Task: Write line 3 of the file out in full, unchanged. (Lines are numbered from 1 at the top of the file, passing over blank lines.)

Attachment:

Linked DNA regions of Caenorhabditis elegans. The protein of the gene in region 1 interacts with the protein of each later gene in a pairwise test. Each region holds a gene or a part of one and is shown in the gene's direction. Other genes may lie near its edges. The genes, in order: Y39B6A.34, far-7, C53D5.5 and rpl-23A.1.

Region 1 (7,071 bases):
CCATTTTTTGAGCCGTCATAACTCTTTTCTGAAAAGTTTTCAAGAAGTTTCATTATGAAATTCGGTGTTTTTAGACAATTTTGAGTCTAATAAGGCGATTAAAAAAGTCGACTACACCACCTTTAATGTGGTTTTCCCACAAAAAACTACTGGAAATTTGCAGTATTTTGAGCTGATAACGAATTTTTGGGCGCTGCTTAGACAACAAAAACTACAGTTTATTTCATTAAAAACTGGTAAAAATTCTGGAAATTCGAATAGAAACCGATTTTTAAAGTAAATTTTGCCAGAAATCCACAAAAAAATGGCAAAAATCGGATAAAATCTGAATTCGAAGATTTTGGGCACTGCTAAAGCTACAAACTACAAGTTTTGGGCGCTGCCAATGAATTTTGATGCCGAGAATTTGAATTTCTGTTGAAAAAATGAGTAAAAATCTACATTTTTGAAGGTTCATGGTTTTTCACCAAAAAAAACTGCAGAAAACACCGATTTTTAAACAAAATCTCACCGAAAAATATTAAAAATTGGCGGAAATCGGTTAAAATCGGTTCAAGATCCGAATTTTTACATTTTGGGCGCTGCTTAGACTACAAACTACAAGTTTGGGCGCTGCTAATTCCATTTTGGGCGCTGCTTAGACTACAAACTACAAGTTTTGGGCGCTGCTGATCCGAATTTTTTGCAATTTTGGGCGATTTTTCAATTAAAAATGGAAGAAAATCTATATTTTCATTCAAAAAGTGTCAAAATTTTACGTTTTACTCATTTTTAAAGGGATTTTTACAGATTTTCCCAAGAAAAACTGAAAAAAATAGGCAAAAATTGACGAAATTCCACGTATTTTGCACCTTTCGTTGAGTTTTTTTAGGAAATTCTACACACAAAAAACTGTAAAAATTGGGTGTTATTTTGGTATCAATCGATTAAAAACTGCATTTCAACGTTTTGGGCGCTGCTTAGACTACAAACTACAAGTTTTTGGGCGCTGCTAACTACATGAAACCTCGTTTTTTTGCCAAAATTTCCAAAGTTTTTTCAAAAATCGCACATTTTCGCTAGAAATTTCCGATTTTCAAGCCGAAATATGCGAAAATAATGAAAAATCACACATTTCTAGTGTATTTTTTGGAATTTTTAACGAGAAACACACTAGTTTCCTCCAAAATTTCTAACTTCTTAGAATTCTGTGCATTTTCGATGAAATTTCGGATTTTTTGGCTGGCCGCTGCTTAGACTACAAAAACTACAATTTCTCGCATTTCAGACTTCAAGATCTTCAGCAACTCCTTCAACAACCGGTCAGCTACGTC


CCATTTTTTGAGCCGTCATAACTCTTTTCTGAAAAGTTTTCAAGAAGTTTCATTATGAAATTCGGTGTTTTTAGACAATTTTGAGTCTAATAAGGCGATTAAAAAAGTCGACTACACCACCTTTAATGTGGTTTTCCCACAAAAAACTACTGGAAATTTGCAGTATTTTGAGCTGATAACGAATTTTTGGGCGCTGCTTAGACAACAAAAACTACAGTTTATTTCATTAAAAACTGGTAAAAATTCTGGAAATTCGAATAGAAACCGATTTTTAAAGTAAATTTTGCCAGAAATCCACAAAAAAATGGCAAAAATCGGATAAAATCTGAATTCGAAGATTTTGGGCACTGCTAAAGCTACAAACTACAAGTTTTGGGCGCTGCCAATGAATTTTGATGCCGAGAATTTGAATTTCTGTTGAAAAAATGAGTAAAAATCTACATTTTTGAAGGTTCATGGTTTTTCACCAAAAAAAACTGCAGAAAACACCGATTTTTAAACAAAATCTCACCGAAAAATATTAAAAATTGGCGGAAATCGGTTAAAATCGGTTCAAGATCCGAATTTTTACATTTTGGGCGCTGCTTAGACTACAAACTACAAGTTTGGGCGCTGCTAATTCCATTTTGGGCGCTGCTTAGACTACAAACTACAAGTTTTGGGCGCTGCTGATCCGAATTTTTTGCAATTTTGGGCGATTTTTCAATTAAAAATGGAAGAAAATCTATATTTTCATTCAAAAAGTGTCAAAATTTTACGTTTTACTCATTTTTAAAGGGATTTTTACAGATTTTCCCAAGAAAAACTGAAAAAAATAGGCAAAAATTGACGAAATTCCACGTATTTTGCACCTTTCGTTGAGTTTTTTTAGGAAATTCTACACACAAAAAACTGTAAAAATTGGGTGTTATTTTGGTATCAATCGATTAAAAACTGCATTTCAACGTTTTGGGCGCTGCTTAGACTACAAACTACAAGTTTTTGGGCGCTGCTAACTACATGAAACCTCGTTTTTTTGCCAAAATTTCCAAAGTTTTTTCAAAAATCGCACATTTTCGCTAGAAATTTCCGATTTTCAAGCCGAAATATGCGAAAATAATGAAAAATCACACATTTCTAGTGTATTTTTTGGAATTTTTAACGAGAAACACACTAGTTTCCTCCAAAATTTCTAACTTCTTAGAATTCTGTGCATTTTCGATGAAATTTCGGATTTTTTGGCTGGCCGCTGCTTAGACTACAAAAACTACAATTTCTCGCATTTCAGACTTCAAGATCTTCAGCAACTCCTTCAACAACCGGTCAGCTACGTC